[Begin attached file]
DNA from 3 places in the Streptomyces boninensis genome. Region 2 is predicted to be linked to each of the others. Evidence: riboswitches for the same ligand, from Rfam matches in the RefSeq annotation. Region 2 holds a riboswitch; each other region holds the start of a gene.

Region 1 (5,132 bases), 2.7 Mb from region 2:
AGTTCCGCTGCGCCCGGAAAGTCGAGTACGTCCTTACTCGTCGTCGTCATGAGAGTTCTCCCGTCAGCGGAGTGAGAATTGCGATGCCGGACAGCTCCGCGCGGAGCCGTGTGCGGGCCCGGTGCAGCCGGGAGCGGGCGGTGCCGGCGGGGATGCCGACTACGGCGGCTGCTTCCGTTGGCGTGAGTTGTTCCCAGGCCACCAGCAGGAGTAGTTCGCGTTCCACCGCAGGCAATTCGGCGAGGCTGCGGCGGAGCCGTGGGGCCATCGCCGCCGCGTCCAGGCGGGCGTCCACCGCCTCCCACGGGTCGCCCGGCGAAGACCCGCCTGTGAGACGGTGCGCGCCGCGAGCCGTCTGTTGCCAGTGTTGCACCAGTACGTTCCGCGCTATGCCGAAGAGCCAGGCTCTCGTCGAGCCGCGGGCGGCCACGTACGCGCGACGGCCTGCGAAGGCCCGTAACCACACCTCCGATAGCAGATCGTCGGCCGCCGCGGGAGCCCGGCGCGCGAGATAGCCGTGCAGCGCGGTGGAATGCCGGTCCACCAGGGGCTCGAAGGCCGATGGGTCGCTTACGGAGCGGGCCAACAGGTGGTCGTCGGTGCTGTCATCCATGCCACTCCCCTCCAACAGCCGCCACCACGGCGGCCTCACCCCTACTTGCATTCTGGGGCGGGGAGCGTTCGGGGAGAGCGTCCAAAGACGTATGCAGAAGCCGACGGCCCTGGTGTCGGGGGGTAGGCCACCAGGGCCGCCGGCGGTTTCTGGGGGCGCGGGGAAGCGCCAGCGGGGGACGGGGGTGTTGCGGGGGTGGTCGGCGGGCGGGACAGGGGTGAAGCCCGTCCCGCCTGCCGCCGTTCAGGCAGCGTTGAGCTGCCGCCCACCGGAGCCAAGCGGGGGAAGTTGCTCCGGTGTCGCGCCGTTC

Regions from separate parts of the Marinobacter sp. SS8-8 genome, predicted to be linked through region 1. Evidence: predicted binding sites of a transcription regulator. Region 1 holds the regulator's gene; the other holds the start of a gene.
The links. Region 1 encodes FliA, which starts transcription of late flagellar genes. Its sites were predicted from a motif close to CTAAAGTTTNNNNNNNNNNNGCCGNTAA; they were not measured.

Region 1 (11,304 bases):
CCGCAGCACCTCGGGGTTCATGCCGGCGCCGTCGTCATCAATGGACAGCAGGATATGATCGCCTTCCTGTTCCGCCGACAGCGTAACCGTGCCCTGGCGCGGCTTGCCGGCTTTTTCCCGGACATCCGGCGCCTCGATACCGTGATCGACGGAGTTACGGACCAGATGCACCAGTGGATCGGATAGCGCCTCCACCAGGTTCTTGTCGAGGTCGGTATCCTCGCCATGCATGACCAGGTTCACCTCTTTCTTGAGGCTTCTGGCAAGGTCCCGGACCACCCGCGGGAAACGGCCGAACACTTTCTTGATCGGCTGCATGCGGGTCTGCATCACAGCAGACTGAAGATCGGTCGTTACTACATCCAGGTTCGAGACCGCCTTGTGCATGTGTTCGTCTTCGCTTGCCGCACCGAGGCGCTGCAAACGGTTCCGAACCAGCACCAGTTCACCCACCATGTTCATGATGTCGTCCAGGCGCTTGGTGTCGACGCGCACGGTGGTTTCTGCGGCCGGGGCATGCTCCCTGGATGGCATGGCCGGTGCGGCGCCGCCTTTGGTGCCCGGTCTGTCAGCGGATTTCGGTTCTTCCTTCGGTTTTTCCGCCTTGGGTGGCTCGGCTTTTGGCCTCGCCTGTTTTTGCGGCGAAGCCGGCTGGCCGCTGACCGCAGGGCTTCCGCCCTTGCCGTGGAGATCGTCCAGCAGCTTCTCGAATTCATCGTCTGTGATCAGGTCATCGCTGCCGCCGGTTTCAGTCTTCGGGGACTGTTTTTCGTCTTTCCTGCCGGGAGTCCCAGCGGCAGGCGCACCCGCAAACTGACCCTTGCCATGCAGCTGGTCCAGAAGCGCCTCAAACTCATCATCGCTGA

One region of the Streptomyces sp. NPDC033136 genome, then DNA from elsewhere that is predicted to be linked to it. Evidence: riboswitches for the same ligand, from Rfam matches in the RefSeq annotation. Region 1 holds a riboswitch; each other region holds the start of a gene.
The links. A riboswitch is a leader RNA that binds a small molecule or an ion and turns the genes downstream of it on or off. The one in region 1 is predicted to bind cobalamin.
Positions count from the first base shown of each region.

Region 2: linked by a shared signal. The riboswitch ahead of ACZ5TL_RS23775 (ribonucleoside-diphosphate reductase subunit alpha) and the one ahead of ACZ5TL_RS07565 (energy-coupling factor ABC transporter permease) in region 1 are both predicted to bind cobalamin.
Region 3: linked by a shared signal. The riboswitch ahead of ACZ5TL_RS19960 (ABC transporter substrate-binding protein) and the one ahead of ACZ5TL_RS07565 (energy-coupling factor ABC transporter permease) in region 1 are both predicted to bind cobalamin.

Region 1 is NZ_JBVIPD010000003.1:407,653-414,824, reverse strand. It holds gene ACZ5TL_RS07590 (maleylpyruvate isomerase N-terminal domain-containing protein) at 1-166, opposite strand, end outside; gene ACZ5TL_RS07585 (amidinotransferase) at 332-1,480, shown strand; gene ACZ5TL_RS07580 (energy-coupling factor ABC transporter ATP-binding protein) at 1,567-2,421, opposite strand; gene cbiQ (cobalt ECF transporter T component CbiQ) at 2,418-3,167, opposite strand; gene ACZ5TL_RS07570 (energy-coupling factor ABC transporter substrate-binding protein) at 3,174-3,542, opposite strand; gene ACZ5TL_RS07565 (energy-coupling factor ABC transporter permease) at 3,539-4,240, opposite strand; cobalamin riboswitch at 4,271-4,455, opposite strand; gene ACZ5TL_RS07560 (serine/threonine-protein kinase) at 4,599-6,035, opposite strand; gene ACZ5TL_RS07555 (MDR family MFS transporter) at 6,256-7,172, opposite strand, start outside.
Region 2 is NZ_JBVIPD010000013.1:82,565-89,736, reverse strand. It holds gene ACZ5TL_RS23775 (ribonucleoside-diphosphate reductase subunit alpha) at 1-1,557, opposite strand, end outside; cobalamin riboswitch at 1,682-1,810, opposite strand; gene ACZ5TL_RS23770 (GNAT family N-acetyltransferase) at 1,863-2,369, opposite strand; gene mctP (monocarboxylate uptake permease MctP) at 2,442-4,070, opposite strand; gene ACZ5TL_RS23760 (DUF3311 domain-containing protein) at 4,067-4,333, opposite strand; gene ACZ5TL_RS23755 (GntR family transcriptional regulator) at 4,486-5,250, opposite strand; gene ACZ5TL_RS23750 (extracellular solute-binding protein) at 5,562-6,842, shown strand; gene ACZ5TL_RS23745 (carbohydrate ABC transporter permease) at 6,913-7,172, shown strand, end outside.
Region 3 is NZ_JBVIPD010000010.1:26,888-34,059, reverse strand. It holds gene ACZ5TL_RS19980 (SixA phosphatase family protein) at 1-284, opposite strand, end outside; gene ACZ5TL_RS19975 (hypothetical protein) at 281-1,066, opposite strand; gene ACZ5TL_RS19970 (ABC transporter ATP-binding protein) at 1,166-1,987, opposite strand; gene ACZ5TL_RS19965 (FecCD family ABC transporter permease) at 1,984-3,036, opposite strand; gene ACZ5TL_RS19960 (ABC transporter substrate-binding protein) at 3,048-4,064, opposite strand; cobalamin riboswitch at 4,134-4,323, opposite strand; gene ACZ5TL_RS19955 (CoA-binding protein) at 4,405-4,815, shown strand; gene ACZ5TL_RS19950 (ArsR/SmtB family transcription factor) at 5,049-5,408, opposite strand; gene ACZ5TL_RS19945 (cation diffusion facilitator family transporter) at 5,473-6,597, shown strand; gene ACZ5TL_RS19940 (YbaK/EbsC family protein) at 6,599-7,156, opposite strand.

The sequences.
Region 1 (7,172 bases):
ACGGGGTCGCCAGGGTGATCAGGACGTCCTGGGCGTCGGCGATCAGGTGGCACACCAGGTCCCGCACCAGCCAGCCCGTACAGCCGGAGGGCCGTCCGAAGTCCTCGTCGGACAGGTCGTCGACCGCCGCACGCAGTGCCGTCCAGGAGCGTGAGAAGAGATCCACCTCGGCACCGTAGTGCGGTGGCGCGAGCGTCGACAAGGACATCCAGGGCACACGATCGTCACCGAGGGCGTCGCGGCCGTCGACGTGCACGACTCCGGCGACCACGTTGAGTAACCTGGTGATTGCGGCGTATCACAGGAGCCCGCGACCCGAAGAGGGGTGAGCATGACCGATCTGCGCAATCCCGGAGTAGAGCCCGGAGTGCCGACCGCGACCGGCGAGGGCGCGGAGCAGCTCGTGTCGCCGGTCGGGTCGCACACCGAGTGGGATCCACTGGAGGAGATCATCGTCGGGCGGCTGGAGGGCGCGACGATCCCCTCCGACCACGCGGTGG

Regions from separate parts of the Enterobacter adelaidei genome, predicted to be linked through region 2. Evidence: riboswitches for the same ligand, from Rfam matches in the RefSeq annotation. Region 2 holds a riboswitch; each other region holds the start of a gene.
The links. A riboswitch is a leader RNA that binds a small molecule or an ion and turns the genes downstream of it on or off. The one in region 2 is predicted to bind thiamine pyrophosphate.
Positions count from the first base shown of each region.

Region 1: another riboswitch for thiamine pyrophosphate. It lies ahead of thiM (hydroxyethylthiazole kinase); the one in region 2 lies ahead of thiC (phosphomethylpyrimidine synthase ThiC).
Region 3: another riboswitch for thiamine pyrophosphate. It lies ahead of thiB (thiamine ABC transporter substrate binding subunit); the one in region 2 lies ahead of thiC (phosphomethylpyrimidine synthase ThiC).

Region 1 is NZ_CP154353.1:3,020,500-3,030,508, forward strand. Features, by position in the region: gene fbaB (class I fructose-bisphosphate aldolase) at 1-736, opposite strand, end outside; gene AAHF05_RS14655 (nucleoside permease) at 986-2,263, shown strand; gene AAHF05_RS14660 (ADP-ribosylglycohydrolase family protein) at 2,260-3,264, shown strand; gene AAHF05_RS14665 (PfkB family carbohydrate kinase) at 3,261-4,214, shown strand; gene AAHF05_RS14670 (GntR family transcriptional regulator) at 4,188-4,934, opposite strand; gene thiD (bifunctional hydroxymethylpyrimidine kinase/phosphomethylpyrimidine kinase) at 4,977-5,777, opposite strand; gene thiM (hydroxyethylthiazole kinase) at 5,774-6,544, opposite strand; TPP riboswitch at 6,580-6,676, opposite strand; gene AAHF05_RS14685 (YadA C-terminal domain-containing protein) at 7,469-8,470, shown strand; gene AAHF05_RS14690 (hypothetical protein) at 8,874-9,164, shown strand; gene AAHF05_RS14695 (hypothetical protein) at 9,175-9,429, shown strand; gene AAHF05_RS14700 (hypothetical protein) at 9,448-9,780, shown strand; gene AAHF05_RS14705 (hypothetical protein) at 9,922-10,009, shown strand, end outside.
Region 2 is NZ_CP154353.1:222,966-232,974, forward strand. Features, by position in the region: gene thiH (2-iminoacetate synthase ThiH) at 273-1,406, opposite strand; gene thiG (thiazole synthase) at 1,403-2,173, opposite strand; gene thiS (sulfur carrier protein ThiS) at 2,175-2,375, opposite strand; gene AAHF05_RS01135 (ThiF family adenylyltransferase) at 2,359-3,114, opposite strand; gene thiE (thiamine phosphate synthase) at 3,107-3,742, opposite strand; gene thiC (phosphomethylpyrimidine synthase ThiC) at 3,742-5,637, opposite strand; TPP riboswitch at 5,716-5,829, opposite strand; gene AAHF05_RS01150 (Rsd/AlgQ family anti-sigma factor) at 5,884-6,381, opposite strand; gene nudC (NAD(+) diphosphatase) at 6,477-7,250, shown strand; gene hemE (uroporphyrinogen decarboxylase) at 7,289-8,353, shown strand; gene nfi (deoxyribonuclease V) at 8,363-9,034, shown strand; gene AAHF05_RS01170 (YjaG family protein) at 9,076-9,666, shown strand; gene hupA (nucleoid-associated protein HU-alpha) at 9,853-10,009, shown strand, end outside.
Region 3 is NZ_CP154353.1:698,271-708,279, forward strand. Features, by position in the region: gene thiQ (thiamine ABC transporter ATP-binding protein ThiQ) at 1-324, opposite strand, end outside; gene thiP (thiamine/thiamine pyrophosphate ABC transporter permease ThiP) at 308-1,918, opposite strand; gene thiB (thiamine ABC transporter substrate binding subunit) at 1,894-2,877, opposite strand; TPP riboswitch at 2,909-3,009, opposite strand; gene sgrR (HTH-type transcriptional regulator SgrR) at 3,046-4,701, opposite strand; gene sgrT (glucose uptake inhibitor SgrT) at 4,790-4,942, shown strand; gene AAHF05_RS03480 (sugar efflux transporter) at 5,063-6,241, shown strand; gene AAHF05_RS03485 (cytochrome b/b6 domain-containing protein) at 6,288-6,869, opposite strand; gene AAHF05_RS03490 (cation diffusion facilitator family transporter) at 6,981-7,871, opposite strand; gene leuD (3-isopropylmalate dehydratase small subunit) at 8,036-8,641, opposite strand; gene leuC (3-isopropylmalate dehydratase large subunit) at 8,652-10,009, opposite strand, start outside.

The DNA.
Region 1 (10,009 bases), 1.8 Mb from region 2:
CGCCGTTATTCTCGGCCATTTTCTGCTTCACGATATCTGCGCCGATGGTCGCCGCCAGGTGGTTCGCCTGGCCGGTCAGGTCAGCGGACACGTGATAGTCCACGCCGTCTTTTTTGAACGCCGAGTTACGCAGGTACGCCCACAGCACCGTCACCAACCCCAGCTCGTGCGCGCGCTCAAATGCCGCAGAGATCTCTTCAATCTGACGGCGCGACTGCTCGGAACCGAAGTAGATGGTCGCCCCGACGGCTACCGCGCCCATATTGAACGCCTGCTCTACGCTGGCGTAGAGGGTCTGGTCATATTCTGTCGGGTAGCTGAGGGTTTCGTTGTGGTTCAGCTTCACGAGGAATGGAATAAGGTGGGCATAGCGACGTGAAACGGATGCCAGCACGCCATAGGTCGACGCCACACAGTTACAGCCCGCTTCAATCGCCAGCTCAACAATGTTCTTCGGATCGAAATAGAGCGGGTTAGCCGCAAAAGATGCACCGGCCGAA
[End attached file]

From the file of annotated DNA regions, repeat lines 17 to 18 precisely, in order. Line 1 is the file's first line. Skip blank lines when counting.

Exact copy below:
Region 1 (7,172 bases):
ACGGGGTCGCCAGGGTGATCAGGACGTCCTGGGCGTCGGCGATCAGGTGGCACACCAGGTCCCGCACCAGCCAGCCCGTACAGCCGGAGGGCCGTCCGAAGTCCTCGTCGGACAGGTCGTCGACCGCCGCACGCAGTGCCGTCCAGGAGCGTGAGAAGAGATCCACCTCGGCACCGTAGTGCGGTGGCGCGAGCGTCGACAAGGACATCCAGGGCACACGATCGTCACCGAGGGCGTCGCGGCCGTCGACGTGCACGACTCCGGCGACCACGTTGAGTAACCTGGTGATTGCGGCGTATCACAGGAGCCCGCGACCCGAAGAGGGGTGAGCATGACCGATCTGCGCAATCCCGGAGTAGAGCCCGGAGTGCCGACCGCGACCGGCGAGGGCGCGGAGCAGCTCGTGTCGCCGGTCGGGTCGCACACCGAGTGGGATCCACTGGAGGAGATCATCGTCGGGCGGCTGGAGGGCGCGACGATCCCCTCCGACCACGCGGTGG